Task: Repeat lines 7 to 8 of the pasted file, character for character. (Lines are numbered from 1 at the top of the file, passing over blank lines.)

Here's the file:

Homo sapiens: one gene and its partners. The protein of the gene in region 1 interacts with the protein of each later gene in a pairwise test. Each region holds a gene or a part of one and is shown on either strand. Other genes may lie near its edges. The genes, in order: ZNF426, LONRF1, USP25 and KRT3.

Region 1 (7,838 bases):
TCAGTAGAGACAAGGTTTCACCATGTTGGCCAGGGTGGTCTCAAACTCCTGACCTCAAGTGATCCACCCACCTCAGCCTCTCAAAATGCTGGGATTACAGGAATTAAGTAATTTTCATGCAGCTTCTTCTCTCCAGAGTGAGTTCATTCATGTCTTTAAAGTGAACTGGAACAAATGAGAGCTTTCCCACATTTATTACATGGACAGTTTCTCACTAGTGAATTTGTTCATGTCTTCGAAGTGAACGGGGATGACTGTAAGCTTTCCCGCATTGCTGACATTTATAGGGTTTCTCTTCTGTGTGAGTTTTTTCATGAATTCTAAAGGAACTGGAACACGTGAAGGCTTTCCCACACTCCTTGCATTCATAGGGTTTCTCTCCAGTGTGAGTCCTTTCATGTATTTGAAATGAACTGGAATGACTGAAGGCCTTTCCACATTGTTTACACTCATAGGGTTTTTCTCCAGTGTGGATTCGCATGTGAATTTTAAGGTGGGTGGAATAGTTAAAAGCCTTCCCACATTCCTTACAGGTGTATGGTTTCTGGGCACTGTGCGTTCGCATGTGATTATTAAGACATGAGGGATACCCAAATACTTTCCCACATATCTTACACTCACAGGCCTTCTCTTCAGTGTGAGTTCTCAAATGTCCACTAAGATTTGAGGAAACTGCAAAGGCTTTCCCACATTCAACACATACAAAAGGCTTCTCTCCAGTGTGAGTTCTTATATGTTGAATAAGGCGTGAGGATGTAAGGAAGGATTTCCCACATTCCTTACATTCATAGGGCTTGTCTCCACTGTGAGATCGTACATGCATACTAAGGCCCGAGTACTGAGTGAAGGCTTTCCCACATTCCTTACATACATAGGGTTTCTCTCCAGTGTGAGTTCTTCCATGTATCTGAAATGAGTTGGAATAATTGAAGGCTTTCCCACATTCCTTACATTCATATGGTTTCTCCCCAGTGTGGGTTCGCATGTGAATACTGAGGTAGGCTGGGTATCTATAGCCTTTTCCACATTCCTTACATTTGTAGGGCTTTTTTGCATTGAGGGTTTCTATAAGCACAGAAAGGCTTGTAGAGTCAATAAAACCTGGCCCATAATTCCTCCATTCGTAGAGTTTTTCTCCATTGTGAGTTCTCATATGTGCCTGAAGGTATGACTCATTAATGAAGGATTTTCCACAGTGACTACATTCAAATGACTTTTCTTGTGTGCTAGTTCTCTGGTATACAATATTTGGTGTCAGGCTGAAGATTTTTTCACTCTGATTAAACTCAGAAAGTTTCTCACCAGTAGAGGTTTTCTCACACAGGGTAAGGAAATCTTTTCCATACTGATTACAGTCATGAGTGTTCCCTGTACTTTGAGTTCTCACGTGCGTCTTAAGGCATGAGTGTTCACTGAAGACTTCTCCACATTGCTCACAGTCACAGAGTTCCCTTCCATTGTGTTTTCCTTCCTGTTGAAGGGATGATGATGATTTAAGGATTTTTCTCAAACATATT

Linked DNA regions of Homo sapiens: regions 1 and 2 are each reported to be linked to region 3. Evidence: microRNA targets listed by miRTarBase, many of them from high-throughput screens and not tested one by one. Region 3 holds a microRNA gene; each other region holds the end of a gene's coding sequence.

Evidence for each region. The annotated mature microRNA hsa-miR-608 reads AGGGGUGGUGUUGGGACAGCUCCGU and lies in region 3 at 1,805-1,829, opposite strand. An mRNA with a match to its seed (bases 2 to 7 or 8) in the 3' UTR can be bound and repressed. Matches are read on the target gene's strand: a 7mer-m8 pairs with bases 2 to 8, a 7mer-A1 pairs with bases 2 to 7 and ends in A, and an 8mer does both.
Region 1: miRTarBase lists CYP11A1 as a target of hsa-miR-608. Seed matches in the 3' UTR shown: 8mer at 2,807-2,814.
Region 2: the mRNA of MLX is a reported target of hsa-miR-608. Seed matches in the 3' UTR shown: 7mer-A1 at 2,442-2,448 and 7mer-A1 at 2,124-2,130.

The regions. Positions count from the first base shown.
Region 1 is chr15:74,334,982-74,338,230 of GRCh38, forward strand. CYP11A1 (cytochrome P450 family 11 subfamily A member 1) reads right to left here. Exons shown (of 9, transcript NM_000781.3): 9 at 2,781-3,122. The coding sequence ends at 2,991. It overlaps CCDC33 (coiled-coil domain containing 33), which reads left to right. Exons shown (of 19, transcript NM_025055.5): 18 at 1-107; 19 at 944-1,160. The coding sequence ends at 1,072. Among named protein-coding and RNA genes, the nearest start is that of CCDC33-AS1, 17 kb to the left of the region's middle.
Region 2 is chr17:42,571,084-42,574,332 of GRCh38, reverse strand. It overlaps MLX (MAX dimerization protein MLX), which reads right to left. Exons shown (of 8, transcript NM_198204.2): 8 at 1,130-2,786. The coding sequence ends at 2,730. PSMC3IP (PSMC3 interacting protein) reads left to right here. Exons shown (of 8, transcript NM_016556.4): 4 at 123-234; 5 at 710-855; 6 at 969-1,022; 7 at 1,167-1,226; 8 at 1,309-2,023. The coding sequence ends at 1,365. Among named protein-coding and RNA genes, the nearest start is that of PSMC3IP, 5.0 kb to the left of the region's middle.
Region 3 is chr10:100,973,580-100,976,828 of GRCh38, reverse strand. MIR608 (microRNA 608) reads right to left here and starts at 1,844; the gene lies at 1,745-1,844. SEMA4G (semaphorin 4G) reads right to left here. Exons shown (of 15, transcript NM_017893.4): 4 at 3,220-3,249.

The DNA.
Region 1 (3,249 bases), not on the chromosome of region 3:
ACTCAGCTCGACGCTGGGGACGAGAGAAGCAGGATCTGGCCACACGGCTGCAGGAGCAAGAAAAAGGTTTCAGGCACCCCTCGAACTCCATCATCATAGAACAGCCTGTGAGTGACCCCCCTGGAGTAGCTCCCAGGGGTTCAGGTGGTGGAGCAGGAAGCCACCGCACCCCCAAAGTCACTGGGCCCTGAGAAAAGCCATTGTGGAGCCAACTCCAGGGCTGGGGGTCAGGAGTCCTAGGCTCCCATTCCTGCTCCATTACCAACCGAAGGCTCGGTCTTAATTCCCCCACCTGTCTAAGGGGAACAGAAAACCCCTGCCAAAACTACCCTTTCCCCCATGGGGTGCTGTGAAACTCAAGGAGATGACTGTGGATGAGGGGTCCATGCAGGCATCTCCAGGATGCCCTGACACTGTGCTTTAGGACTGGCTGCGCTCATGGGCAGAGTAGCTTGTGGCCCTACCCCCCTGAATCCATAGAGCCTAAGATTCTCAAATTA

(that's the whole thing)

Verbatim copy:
Region 2: the mRNA of MLX is a reported target of hsa-miR-608. Seed matches in the 3' UTR shown: 7mer-A1 at 2,442-2,448 and 7mer-A1 at 2,124-2,130.

The regions. Positions count from the first base shown.